More Complex Powershell AppleScript interactions

What If You Need More Than One Line?

So in the process of creating my series of ways to have PowerShell connect to AppleScript, thereby giving PowerShell far more access to the richness of what macOS has to offer, I realized that what I’d been doing had been limited to one-line commands. Choose File, Display Dialog, etc. Those are valuable, but sometimes, you need more than one line.

Now, usually, you’ll see a lot of really weird calls to osascript -e with complex quoting and escaping, things that tend to not work terribly well within the PowerShell world on macOS. But, there is another way to use the AppleScript runtime from the shell environment. You create a shell script, i.e. “”, but for the shebang, you use #!/usr/bin/osascript instead of the usual #!/bin/bash.

The advantage of this method is that you can then write fairly complex scripts with multiple lines, user input, probably even application control, and then provide a return to the powershell environment in a number of ways, i.e. return values or a return file path.

As a short example, here’s one I used in testing:


display dialog "Look ma, multiple steps with osascript and no funky quotes!"
display alert "THIS IS SO COOL"
set theList to {firstword:"This",secondword:"Is",thirdword:"a",fourthword:"list"}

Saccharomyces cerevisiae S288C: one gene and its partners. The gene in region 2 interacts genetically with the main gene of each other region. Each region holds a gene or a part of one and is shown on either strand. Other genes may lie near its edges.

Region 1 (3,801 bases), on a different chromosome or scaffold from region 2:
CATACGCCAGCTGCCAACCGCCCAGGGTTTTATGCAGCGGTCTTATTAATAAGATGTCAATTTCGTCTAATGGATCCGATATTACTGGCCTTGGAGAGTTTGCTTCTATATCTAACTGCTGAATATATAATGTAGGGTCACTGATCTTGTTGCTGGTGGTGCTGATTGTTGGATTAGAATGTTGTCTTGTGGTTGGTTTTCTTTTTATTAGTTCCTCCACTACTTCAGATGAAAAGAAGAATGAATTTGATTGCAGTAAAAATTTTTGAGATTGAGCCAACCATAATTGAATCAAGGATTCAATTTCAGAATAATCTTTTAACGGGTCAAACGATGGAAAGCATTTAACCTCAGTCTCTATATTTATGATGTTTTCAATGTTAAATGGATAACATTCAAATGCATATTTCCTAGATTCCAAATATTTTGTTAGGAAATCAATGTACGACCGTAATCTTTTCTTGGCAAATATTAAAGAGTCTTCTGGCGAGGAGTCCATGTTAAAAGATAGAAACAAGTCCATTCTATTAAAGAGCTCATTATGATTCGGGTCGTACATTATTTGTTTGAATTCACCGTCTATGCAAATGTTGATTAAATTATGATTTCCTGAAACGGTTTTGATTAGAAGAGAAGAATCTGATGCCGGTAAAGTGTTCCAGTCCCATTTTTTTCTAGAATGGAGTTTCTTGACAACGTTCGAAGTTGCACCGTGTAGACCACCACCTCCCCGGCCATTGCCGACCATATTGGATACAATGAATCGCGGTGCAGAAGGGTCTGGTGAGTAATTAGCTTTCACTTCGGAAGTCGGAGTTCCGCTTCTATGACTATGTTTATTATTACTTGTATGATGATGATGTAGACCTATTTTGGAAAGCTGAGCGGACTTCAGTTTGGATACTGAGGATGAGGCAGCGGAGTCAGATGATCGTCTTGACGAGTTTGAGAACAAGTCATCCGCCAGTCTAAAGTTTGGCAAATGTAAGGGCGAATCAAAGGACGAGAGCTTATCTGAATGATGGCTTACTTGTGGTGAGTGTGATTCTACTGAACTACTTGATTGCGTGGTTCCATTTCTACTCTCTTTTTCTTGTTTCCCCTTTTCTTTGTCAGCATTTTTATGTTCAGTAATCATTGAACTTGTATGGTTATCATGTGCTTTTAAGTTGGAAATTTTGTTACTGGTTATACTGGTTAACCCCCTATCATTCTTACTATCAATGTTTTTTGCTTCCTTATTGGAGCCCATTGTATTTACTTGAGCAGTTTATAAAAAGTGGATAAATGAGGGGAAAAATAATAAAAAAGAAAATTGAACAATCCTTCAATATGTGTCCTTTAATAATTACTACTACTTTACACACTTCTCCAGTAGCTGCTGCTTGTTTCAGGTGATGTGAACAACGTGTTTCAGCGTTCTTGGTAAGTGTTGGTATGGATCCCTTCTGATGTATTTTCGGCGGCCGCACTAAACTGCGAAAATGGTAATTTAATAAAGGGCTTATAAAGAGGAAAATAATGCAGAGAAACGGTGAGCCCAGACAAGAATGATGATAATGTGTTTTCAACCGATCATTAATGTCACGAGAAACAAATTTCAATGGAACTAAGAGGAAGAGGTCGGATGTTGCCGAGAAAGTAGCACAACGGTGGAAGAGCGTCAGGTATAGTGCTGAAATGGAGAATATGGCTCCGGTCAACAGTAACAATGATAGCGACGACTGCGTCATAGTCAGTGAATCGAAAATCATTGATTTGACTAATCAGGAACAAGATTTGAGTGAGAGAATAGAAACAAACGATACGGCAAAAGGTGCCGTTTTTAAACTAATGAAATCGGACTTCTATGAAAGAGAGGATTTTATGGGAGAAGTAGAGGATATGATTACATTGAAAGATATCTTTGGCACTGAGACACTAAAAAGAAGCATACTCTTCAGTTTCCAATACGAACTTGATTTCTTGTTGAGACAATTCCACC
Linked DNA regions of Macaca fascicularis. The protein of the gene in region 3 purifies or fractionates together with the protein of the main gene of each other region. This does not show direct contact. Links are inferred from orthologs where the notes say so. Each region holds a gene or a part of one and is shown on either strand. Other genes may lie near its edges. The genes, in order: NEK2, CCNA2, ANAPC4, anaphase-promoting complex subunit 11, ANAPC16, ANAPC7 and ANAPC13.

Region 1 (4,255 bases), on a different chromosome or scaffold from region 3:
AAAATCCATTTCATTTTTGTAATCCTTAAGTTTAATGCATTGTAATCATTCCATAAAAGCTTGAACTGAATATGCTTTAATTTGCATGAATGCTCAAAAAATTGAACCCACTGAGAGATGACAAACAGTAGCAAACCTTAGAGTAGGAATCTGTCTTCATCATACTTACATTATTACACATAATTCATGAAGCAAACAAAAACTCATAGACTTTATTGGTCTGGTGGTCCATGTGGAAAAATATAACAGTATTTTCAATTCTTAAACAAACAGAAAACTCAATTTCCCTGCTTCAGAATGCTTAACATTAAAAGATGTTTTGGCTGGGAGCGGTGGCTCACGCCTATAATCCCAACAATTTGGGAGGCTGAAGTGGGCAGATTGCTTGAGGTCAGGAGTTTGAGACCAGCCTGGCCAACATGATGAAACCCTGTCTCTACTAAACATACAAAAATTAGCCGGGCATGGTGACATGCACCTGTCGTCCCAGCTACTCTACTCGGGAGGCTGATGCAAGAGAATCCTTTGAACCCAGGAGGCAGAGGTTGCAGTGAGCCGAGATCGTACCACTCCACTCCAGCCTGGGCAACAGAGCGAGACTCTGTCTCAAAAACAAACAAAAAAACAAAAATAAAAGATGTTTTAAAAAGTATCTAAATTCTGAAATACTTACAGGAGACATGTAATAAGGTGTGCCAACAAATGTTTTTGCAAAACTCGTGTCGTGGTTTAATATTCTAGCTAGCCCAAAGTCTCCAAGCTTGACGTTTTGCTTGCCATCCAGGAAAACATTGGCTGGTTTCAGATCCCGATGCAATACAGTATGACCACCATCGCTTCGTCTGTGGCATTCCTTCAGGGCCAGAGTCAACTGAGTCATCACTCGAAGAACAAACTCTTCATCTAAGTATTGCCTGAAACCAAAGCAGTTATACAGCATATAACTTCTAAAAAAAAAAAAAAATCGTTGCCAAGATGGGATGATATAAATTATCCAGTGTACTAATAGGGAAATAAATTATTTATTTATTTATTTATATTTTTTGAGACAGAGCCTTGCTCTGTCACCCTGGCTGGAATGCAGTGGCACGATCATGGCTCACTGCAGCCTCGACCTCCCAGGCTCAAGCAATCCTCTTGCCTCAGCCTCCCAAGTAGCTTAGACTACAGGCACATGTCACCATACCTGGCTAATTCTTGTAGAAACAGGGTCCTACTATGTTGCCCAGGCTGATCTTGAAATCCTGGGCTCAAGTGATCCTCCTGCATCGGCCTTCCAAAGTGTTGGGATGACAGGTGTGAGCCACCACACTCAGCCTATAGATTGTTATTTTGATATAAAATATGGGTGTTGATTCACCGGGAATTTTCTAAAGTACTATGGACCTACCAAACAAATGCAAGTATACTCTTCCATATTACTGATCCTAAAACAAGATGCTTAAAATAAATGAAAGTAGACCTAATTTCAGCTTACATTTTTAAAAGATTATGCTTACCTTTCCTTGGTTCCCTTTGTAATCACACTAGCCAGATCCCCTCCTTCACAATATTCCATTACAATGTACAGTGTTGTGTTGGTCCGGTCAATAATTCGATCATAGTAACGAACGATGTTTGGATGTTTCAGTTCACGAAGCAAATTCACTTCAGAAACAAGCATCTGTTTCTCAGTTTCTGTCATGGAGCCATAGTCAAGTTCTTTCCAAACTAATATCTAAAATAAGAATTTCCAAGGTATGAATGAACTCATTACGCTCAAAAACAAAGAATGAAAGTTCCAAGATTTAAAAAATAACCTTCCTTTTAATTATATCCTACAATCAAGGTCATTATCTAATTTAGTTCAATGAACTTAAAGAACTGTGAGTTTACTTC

return theList

So this does a few simple things. Displays a dialog, displays an alert, builds a record, assigns it to a variable, and returns the variable to the calling process. But it’s literally bog-standard AppleScript. No special escaping or quoting needed, multiple lines are fine. you could copy everything but the shebang line into the macOS script editor, and it would work fine. (I literally did that, it did in fact work correctly)

If you call it from PowerShell, it works as expected, nothing funky:


firstword:This, secondword:Is, thirdword:a, fourthword:list

So you can return basic data types, numbers, strings, records, lists to PowerShell from AppleScript and then use that within PowerShell. Which creates some complex potential for more than just one-off commands.

You can even have some back and forth, wherein you use the one-off commands to get information from the user to build a proper .sh script that is run against the AppleScript runtime, do things in other apps, like the Finder, Word, Photoshop, <other scriptable thing>, and then return usable results to PowerShell.

I’m a bit busy for the next month or so, but I’ll try to get some examples going to show just how neat this can be. I’m also going to start using the tag “powershell-applescript-bridge” to help folks find these posts easier.